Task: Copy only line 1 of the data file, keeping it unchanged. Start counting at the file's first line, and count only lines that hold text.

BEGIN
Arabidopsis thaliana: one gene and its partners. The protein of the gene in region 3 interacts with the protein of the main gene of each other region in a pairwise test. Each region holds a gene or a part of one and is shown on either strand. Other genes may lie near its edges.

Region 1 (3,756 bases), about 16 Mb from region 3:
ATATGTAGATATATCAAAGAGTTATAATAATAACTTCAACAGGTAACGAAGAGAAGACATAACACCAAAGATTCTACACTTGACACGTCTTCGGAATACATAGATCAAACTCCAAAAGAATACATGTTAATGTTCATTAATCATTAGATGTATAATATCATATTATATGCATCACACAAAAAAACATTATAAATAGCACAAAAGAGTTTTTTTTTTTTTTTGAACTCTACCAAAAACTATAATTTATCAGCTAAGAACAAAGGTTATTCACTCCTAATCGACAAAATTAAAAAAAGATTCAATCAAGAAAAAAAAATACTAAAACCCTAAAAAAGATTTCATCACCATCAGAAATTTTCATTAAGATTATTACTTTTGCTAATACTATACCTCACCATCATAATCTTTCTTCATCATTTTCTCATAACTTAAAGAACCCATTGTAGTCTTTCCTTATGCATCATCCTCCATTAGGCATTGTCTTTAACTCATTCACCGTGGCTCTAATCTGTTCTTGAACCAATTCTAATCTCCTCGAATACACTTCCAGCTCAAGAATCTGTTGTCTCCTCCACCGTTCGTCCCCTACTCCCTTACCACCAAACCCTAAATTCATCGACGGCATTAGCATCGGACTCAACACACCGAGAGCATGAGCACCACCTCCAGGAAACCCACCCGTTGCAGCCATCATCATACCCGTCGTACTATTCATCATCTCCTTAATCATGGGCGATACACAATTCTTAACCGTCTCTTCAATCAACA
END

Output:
Arabidopsis thaliana: one gene and its partners. The protein of the gene in region 3 interacts with the protein of the main gene of each other region in a pairwise test. Each region holds a gene or a part of one and is shown on either strand. Other genes may lie near its edges.